John Lewis Opposes Boggs Nomination (Updated)
Updated 2:38 p.m. | Rep. John Lewis, D-Ga., said Monday he opposes the confirmation of Michael P. Boggs to become a federal judge, jeopardizing the nomination in the Senate.
Boggs, who has been a state judge for the last 10 years, has come under fire for votes as a Georgia legislator between 2001 and 2004, including a vote keep the Confederate insignia on the Georgia state flag, another to pass a constitutional amendment banning same-sex marriage and a vote for a public registry of abortion doctors.
Here’s Lewis’ statement:
WASHINGTON — “I have fought long and hard and even put my life on the line for the cause of equal rights and social justice. My commitment to these ideals has never changed, and my record is solid and unwavering. I take a back-seat to no one and have been at the forefront for decades in defense of the right to marry, a women’s right to choose, and the imperative of non-violence as a means of dissent. I have worked tirelessly to rid Georgia, the South, and this nation from the stain of racial discrimination in any form, including the display of Confederate emblems in the Georgia state flag. I am not about to change that position now.
“I have tried to refrain from making public statements out of respect for my colleagues and the Senate process. I believe it is important to allow each candidate to be evaluated according to his or her own merits and to allow the Senate judicial nomination process to take its course. This willingness to permit due process is all that I have indicated in any conversation I may have had with my colleagues. I did not at any time indicate my support for the Boggs nomination or say that he had the backing of the African American community in Georgia.
“Based on the evidence revealed during this hearing, I do not support the confirmation of Michael Boggs to the federal bench. His record is in direct opposition to everything I have stood for during my career, and his misrepresentation of that record to the committee is even more troubling. The testimony suggests Boggs may allow his personal political leanings to influence his impartiality on the bench. I do not have a vote in the Senate, but if I did I would vote against the confirmation of Michael Boggs.”
Rep. David Scott, D-Ga., had lashed out at Lewis following comments from Sen. Dianne Feinstein, D-Calif., indicating that Lewis backs a deal with Georgia’s two GOP senators that would confirm embattled judicial nominee Michael P. Boggs.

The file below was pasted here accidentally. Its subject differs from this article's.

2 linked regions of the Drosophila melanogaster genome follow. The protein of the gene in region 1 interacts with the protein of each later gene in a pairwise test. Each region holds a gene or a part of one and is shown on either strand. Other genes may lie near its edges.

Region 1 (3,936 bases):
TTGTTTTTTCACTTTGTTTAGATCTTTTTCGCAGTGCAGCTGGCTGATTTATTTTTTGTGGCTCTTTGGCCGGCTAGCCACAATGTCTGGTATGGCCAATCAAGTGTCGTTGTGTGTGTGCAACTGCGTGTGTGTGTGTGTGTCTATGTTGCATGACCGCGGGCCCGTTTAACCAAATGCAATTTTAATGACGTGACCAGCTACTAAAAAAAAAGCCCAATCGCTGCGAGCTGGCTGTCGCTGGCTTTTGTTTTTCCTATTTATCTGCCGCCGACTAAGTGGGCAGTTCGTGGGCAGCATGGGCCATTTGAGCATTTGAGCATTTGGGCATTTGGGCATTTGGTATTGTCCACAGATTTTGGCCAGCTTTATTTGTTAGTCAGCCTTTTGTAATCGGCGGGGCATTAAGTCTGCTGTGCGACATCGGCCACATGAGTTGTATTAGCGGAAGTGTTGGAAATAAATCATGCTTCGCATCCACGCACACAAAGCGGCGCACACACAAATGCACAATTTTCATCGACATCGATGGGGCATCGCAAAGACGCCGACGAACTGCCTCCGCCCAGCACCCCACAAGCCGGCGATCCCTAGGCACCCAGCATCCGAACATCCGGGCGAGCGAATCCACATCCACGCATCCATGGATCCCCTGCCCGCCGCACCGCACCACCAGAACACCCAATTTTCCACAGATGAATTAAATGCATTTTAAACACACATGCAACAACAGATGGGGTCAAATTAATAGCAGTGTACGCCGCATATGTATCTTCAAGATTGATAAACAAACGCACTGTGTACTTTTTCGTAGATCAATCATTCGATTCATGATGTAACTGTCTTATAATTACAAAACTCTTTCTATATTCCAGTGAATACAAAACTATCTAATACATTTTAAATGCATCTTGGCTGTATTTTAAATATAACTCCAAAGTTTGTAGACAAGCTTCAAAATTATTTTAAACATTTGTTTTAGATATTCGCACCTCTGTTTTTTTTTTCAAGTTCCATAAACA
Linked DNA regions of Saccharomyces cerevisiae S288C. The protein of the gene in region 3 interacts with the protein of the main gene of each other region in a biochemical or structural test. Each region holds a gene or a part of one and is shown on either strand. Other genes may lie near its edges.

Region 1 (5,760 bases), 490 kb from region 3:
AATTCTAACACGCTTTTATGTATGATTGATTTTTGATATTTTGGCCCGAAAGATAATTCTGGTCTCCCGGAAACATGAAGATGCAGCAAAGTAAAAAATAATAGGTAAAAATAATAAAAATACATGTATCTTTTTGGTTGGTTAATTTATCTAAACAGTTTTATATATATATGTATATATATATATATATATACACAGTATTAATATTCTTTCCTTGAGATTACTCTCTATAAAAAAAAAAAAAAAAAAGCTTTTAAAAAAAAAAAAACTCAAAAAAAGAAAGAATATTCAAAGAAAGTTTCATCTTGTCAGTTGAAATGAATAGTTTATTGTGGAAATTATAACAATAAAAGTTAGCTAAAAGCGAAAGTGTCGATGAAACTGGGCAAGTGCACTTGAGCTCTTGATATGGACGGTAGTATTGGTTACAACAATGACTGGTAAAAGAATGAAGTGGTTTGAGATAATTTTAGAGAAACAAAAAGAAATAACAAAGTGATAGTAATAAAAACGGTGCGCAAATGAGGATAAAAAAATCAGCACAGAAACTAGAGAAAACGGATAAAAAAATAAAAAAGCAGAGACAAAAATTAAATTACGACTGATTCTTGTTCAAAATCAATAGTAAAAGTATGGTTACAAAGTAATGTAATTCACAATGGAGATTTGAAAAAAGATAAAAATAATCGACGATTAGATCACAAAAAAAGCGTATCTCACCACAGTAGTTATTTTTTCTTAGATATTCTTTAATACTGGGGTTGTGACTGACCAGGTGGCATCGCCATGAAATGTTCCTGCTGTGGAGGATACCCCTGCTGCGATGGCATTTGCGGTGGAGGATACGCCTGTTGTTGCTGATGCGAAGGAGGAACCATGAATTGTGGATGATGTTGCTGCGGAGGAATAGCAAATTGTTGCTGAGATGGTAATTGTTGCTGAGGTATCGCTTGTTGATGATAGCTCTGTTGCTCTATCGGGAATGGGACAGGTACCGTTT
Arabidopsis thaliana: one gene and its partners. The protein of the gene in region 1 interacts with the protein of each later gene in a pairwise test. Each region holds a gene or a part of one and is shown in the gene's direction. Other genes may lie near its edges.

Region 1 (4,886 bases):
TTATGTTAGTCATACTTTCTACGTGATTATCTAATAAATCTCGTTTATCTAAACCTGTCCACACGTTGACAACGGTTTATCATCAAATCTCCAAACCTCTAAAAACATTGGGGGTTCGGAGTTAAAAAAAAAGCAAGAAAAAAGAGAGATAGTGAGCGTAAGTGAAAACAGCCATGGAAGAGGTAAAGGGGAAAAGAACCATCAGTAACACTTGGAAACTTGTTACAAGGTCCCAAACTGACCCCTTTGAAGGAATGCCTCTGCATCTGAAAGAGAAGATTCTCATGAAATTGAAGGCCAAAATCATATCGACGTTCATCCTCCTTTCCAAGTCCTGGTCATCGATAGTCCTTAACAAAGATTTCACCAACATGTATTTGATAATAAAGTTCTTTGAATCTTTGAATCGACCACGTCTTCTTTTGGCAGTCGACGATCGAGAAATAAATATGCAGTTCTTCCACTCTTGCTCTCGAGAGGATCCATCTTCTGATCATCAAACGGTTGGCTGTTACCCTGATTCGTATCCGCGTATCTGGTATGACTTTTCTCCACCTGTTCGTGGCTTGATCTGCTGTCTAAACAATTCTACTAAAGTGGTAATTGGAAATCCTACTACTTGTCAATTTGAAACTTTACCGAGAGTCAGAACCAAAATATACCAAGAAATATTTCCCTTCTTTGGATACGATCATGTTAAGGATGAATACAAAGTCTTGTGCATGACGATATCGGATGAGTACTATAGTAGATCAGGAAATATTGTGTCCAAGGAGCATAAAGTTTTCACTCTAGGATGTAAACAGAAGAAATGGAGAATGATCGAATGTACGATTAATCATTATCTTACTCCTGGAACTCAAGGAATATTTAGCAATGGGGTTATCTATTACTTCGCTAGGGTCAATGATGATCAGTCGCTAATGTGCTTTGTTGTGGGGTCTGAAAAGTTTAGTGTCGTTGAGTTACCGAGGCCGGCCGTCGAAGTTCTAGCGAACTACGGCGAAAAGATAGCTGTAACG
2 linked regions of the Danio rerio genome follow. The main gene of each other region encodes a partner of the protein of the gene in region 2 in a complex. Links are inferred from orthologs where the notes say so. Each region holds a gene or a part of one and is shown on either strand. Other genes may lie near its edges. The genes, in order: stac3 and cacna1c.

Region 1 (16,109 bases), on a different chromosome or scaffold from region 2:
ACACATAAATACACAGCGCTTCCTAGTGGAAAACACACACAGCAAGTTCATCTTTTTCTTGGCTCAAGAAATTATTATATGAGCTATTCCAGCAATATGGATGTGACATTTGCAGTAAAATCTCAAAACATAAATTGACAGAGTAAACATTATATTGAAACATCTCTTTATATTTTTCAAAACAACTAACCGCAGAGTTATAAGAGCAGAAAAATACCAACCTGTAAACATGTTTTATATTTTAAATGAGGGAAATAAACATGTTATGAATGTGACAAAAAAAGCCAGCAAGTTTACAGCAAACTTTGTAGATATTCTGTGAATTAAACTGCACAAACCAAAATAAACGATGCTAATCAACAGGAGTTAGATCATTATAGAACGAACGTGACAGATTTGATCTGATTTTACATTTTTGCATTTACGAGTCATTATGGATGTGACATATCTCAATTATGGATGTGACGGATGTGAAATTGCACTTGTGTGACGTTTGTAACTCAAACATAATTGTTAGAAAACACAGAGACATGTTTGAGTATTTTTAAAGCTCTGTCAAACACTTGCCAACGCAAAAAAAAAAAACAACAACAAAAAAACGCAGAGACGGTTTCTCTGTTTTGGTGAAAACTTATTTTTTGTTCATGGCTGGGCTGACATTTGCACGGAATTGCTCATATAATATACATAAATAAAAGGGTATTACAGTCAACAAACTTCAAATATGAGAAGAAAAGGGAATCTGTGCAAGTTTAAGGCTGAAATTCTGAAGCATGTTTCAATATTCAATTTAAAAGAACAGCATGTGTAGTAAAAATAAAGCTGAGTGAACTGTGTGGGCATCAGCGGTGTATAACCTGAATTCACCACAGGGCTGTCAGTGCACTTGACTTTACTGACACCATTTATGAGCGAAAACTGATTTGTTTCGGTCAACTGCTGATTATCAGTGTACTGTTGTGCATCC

if this is true, then Rep Lewis is a turncoat who has betrayed African Americans, women and gays
— David Scott (@repdavidscott) May 18, 2014
— David Scott (@repdavidscott) May 18, 2014
Advocacy for Action, an interest group focused on diversity on the bench, tweeted back at Scott seeking to assure him that no one had changed positions. In December Lewis, Scott and other civil rights activists appeared at the Ebenezer Baptist Church in Atlanta, the onetime congregation of Martin Luther King Jr. to denounce a deal between the White House and the state’s GOP senators that would confirm Boggs’ nomination.
Scott’s comments came after Feinstein said on CNN’s “State of the Union” that Lewis, the Georgia Democratic congressman and civil rights leader, thought a deal between the White House and Georgia’s GOP senators to fill seven judicial vacancies in the state was “a good ticket.”
Feinstein, a senior member of the Senate Judiciary Committee, which is considering the Boggs nomination, said she had recently spoken to Lewis about the matter, but she still wants to do more “due diligence” before she decides how to vote.
Lewis carries a lot of influence on civil right issues and both Majority Leader Harry Reid of Nevada and Majority Whip Richard J. Durbin of Illinois said last week that they intended to consult with Lewis. Reid has been among the most critical of Boggs, but he has deferred questions on whether he would allow a floor vote.
The nomination has drawn the ire of interest groups including NARAL Pro-Choice America.
At a Judiciary Committee hearing last week, Boggs disavowed his state legislature votes on the Confederate flag and on a proposal to publicly name abortion doctors. He also sought to assure senators that he would follow Supreme Court precedent on gay marriage and all other issues.